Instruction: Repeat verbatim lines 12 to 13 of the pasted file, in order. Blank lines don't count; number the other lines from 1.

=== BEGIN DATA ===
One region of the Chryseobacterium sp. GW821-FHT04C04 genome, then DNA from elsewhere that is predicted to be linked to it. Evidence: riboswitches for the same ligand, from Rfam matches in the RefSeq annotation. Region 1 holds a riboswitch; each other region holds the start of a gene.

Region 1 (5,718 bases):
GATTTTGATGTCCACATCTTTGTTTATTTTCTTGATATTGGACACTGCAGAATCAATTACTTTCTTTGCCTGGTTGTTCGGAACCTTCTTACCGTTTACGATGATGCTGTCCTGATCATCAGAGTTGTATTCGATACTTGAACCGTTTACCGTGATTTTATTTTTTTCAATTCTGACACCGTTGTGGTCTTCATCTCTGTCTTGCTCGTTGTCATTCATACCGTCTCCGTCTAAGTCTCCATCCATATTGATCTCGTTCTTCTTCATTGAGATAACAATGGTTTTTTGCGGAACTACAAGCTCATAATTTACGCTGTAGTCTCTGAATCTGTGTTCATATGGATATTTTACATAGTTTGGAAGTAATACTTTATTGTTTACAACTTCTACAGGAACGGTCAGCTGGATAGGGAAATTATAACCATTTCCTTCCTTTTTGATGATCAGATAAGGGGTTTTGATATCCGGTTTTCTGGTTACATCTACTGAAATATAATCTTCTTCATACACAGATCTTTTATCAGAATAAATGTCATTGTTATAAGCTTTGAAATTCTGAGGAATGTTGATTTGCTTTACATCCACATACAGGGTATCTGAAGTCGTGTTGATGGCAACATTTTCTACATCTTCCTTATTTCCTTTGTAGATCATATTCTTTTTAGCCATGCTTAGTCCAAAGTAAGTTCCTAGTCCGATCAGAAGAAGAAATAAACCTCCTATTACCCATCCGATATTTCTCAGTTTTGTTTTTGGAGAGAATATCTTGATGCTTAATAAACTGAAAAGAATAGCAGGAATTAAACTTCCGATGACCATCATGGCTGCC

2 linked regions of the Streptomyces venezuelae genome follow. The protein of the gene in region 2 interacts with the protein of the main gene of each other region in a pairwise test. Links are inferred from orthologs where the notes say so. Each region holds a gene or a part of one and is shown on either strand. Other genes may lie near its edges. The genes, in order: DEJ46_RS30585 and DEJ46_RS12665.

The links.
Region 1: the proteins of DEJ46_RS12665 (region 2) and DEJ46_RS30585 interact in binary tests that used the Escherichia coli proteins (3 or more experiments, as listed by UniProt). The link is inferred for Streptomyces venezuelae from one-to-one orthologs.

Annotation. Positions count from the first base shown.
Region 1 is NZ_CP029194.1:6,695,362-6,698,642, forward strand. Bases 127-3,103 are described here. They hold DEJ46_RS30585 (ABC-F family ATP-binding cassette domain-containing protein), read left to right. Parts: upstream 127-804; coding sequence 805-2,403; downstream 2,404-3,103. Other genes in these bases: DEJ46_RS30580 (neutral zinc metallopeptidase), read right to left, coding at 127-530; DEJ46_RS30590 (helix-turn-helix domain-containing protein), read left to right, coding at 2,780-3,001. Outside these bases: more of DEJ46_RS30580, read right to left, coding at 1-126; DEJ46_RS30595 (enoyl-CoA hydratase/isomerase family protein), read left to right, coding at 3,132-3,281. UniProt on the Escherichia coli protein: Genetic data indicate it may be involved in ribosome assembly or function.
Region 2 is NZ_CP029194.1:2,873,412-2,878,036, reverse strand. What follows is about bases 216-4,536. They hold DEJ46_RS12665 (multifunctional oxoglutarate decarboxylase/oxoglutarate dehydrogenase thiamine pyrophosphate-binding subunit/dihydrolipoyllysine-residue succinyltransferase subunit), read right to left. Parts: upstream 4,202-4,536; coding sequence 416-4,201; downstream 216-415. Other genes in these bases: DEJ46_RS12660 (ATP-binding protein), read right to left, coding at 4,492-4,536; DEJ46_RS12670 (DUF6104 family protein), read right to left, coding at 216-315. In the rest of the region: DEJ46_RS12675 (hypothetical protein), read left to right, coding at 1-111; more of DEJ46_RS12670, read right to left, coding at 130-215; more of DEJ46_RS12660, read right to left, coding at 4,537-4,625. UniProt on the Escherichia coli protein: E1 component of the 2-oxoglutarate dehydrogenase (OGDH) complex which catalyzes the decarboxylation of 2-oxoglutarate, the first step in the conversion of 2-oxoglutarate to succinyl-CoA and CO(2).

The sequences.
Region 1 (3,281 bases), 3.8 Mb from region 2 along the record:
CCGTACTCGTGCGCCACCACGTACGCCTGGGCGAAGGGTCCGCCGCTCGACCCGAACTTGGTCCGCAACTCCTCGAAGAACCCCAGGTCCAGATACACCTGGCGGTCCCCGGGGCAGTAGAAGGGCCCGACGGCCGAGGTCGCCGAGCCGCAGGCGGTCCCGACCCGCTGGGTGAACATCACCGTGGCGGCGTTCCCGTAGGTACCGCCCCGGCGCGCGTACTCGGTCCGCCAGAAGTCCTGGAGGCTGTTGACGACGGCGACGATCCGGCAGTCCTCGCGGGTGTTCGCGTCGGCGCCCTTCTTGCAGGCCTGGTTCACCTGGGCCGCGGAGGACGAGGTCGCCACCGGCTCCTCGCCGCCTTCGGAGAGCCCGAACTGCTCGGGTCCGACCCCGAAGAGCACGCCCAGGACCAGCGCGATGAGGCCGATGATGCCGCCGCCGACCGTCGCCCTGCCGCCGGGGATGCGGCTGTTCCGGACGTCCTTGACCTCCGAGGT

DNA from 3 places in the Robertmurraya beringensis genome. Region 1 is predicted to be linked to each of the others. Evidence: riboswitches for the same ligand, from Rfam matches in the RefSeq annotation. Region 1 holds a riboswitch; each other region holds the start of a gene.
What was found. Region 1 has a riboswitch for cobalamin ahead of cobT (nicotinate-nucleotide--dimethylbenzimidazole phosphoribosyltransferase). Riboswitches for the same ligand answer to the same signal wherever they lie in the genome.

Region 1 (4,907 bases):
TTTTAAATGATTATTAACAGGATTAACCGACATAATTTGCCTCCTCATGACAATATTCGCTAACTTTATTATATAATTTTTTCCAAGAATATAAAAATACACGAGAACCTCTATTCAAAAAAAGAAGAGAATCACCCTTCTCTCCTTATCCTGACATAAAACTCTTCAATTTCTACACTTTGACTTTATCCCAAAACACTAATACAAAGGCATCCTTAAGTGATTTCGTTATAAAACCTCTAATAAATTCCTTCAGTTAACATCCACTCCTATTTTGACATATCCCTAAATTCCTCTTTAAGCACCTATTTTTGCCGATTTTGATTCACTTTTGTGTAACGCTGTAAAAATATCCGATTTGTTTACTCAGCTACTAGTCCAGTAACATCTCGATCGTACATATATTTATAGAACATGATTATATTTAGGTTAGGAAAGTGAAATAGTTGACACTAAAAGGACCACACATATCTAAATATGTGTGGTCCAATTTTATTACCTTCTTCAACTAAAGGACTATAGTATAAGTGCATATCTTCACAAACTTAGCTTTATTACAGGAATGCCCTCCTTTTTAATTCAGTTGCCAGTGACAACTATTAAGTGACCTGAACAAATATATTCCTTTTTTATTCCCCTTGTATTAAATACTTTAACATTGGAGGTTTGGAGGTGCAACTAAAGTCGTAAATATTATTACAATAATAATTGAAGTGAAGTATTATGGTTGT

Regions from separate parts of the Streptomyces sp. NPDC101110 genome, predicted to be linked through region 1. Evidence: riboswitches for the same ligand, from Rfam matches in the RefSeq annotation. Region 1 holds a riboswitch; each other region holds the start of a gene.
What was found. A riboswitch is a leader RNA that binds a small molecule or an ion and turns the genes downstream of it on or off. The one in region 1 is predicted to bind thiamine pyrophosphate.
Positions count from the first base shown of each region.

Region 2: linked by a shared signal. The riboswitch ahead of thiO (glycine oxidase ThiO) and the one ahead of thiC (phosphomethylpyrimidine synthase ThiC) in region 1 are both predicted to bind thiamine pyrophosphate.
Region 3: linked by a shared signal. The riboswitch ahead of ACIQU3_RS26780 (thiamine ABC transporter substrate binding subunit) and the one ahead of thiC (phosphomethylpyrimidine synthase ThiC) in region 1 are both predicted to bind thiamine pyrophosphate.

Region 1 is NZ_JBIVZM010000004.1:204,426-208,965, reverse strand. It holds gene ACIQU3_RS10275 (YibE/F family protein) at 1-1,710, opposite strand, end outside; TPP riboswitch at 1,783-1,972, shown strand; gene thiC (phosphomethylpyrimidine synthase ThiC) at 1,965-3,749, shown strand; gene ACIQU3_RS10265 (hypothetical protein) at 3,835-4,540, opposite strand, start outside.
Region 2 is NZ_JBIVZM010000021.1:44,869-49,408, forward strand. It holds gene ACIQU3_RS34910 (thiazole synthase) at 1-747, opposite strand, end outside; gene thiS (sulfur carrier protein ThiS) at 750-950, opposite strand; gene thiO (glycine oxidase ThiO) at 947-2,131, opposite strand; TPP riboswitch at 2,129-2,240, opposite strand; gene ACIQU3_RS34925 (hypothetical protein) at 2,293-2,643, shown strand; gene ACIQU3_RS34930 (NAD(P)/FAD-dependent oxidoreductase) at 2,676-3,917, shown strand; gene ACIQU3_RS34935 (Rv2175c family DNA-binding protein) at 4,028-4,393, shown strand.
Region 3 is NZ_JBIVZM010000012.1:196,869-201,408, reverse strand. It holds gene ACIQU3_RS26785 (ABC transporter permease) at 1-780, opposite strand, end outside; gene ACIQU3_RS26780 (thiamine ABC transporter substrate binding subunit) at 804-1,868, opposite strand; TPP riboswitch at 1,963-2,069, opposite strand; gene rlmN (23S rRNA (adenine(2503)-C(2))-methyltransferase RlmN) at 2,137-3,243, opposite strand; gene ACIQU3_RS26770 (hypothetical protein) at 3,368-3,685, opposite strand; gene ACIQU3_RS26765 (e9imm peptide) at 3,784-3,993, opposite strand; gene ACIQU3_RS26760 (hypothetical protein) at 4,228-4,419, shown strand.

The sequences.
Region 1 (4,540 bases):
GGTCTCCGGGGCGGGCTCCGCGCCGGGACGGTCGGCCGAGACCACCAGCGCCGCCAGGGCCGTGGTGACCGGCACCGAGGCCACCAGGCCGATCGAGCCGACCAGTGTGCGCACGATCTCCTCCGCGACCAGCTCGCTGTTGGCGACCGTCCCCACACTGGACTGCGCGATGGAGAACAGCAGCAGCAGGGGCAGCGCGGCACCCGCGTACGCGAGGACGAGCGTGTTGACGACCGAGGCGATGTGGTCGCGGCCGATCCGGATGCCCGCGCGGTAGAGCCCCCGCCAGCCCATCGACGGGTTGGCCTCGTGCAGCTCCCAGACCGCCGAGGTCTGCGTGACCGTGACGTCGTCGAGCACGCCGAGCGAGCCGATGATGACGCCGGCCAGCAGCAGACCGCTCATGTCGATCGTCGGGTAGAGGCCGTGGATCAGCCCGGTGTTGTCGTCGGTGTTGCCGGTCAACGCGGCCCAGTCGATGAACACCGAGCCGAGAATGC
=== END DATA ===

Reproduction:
CCGTACTCGTGCGCCACCACGTACGCCTGGGCGAAGGGTCCGCCGCTCGACCCGAACTTGGTCCGCAACTCCTCGAAGAACCCCAGGTCCAGATACACCTGGCGGTCCCCGGGGCAGTAGAAGGGCCCGACGGCCGAGGTCGCCGAGCCGCAGGCGGTCCCGACCCGCTGGGTGAACATCACCGTGGCGGCGTTCCCGTAGGTACCGCCCCGGCGCGCGTACTCGGTCCGCCAGAAGTCCTGGAGGCTGTTGACGACGGCGACGATCCGGCAGTCCTCGCGGGTGTTCGCGTCGGCGCCCTTCTTGCAGGCCTGGTTCACCTGGGCCGCGGAGGACGAGGTCGCCACCGGCTCCTCGCCGCCTTCGGAGAGCCCGAACTGCTCGGGTCCGACCCCGAAGAGCACGCCCAGGACCAGCGCGATGAGGCCGATGATGCCGCCGCCGACCGTCGCCCTGCCGCCGGGGATGCGGCTGTTCCGGACGTCCTTGACCTCCGAGGT

DNA from 3 places in the Robertmurraya beringensis genome. Region 1 is predicted to be linked to each of the others. Evidence: riboswitches for the same ligand, from Rfam matches in the RefSeq annotation. Region 1 holds a riboswitch; each other region holds the start of a gene.